Rip off the Band-Aid

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Photo by nathal / CC BY

I’m often asked by people newer to poly – how do I make sure I’m never jealous or uncomfortable?

The quick answer is that you don’t. When you dig into things, that’s pretty unsurprising. Anything that involves other people has the potential to have its uncomfortable moments (heck, I can be get pretty uncomfortable by myself in my own head sometimes), regardless of how close they are to you, how much you have in common, and how well you communicate.

But if you’re looking to minimize that discomfort in the long term? You need to grow, and part of that means welcoming in the kind that helps you grow.

There’s a saying in counseling – “The only way around the pain is through it.”

As counterintuitive as it may seem, the easiest way to get more comfortable in the long term is to practice letting uncomfortable things happen, seeing how you react, and noting the world doesn’t end and that you can bounce back from upsets.  The monster under the bed isn’t so bad as all the rumors would lead you to believe.

And it’s true. Our panic systems are ancient relics, gifts from pre-civilization where our very survival was tenuous. A freakout could save us from getting eaten. Now we’re instead constantly pelted with low-grade threats, the spectre of social rejection (“What will they think of me?”), a looming deadline, etc. Most stress is anticipatory, wrapped up in worry about the future, in speculation of the negative consequences something could have, in fear of the unknown. And our bodies often don’t know the difference between perception and reality.

Poly is no different.

Too often, I see elaborate rule structures that are there to ensure that no one ever feels uncomfortable, ostensibly baby proofing the relationships – but the moment something happens that isn’t quite covered by these rules (and I’ve seen this happen so many times)… everyone involved is defenseless, confused. There may even be some finger-pointing.

And trust me, it’s gonna happen. I’m yet to see a rules structure that thinks of everything.  The parallel poly arrangement you’ve worked out where you don’t meet any of your metamours is suddenly undermined when you have mutual friends on social media and you see them in your feed. What you meant when you said “sex” isn’t the same thing they meant when they said “sex.” When you said they could have other play partners, you never meant they could take another sub. When you made a rule that new partners could never live with you, you never expected to get her pregnant. Et cetera, et cetera, et cetera .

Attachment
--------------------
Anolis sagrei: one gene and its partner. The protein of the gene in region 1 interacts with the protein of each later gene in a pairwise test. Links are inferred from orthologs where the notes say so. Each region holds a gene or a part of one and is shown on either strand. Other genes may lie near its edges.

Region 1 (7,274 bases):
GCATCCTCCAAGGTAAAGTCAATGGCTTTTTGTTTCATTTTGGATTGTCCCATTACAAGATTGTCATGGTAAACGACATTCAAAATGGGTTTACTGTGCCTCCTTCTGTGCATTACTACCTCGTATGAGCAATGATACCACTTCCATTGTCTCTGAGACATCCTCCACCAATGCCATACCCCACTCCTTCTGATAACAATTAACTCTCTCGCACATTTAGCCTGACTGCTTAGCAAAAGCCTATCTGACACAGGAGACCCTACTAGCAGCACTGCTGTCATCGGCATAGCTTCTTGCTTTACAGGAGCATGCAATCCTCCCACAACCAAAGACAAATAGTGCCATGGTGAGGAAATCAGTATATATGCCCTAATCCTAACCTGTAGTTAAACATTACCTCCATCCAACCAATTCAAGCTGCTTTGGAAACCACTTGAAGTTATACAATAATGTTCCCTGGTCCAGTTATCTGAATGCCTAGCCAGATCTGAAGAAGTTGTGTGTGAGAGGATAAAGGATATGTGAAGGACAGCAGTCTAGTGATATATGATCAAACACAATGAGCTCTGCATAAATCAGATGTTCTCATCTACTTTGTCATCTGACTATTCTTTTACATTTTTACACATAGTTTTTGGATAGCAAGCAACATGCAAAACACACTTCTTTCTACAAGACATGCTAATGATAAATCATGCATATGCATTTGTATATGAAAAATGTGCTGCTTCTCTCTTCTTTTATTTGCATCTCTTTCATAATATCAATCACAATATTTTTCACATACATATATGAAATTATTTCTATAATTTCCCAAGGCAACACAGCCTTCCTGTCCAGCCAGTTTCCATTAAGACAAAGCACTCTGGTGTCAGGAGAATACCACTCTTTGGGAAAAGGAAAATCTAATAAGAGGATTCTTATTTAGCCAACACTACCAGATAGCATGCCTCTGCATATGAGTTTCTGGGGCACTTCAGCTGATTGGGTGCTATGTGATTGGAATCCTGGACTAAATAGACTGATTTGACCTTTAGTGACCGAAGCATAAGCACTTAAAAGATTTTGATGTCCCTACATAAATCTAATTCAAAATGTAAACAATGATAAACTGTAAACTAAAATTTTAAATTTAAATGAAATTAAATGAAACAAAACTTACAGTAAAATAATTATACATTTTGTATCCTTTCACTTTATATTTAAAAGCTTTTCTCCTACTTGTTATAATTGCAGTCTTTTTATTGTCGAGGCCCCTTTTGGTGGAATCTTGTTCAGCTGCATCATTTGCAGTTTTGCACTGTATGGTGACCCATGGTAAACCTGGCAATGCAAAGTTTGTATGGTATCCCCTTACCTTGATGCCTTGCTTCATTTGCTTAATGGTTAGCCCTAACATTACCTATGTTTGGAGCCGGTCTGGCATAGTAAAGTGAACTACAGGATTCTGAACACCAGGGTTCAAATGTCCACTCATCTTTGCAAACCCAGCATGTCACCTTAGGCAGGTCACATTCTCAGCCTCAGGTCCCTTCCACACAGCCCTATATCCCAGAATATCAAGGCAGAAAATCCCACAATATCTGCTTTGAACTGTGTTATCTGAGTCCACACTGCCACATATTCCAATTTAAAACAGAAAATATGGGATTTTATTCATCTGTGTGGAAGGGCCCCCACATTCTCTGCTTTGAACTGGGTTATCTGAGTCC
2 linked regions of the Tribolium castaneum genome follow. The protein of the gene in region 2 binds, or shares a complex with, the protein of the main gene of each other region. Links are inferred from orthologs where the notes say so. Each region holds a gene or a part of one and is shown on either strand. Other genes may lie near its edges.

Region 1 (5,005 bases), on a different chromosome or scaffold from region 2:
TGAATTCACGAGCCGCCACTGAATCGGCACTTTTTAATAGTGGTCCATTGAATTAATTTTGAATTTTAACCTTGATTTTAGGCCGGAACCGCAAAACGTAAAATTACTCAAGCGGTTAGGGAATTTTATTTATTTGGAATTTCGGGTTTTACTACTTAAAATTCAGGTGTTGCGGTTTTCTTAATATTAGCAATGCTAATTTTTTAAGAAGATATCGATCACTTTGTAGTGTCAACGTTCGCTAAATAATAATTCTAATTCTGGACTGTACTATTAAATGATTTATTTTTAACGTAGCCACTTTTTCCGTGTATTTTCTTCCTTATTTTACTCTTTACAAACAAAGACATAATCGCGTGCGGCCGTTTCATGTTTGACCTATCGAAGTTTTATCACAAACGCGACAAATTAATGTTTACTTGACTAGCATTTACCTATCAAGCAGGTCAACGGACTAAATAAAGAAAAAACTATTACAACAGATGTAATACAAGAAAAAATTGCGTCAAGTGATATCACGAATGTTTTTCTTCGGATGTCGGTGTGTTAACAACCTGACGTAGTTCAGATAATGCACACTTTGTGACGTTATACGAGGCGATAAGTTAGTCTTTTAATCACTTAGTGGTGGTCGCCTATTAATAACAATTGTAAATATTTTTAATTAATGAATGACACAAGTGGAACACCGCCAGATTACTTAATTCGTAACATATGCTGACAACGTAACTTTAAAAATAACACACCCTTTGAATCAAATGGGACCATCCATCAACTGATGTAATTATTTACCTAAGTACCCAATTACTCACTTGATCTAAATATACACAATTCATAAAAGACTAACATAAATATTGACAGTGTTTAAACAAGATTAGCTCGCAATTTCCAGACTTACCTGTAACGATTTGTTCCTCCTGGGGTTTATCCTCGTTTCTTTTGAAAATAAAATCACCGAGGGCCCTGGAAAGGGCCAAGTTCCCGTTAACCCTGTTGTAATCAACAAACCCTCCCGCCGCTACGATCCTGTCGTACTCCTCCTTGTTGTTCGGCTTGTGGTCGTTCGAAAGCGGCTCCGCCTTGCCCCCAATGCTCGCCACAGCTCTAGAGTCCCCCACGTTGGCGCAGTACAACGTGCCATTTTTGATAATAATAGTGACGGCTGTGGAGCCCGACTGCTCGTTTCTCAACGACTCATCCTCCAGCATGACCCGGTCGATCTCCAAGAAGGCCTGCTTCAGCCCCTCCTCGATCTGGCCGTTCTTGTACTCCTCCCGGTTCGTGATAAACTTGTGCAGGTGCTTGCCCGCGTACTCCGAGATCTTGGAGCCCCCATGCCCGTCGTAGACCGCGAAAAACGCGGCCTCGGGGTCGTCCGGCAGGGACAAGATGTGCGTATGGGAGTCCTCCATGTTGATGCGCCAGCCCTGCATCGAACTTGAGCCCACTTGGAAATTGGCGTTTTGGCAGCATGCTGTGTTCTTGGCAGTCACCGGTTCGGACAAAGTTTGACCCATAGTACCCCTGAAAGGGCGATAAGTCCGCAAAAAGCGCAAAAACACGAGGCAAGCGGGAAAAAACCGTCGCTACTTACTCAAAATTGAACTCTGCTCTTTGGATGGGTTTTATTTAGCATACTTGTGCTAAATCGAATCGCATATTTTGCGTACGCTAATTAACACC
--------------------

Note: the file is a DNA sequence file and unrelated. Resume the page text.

Sometimes you’ll feel scared, jealous, sad. It’ll happen. This happens in good monogamous relationships sometimes. You’re a person. You feel. It’s okay. You’ve survived feeling things before – you’ll get through this, too. Even better, with practice you’ll adjust. You’ll figure it out. And you’ll wake up one morning more courageous and unstoppable than you ever thought possible.

Stop worrying that it’s going to hurt. Rip off the Band-Aid. Get it over with.

I like Slate Star Codex’s take in Scott Alexander’s essay “Polyamory is Boring”:

The other thing people always bring up is the jealousy issue. I feel like the correct, responsible thing to say at this point would be “Yes, of course everyone experiences jealousy, and it’s hard for the first few months or years, but eventually you just learn to live with it and the sacrifice is worth it.”

But the responsible answer is wrong, and the incredulous-stare answer is right. At least in my very limited experience, jealousy is a paper tiger, sort of the post-9/11 al-Qaeda of emotional states. You spend all this time worrying about it and preparing for it and thinking it is going to be this dreadfully imposing enemy, and in the end it sends one guy with a bomb in his shoes onto a plane, whom you arrest without incident.

Don’t cringe away from the punch you worry is coming. Take it on the chin. Don’t flinch. See that it doesn’t kill you.

Become a badass.

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